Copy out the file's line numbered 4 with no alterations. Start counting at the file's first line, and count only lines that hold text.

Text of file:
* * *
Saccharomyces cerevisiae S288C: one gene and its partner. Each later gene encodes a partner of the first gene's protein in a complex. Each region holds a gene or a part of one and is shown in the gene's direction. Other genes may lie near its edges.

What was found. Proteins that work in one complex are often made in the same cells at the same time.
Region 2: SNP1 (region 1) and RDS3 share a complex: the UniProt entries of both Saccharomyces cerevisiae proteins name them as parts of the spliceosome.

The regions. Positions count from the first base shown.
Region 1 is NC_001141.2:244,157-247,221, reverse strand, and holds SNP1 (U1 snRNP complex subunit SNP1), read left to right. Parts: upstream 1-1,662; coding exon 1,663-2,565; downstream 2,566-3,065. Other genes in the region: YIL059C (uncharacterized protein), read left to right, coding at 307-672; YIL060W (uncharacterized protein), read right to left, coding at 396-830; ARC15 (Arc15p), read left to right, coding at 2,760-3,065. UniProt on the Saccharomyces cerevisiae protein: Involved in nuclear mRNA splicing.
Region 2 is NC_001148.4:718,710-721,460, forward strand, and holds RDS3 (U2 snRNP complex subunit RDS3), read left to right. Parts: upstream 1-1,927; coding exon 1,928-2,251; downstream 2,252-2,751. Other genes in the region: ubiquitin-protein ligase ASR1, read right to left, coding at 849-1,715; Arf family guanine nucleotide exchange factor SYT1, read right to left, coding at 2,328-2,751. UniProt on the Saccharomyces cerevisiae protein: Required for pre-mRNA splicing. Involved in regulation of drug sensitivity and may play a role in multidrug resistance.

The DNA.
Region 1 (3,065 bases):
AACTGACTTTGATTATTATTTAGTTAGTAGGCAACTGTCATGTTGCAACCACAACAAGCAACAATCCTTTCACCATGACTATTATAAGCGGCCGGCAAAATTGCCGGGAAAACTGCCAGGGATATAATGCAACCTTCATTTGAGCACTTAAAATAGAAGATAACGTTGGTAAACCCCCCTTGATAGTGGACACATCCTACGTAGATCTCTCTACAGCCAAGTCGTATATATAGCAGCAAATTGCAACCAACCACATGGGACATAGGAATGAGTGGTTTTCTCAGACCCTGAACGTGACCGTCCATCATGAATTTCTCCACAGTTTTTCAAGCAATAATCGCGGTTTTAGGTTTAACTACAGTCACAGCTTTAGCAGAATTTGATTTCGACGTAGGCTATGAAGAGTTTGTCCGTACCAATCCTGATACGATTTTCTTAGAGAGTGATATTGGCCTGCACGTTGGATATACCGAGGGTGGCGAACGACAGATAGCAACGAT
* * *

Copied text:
The regions. Positions count from the first base shown.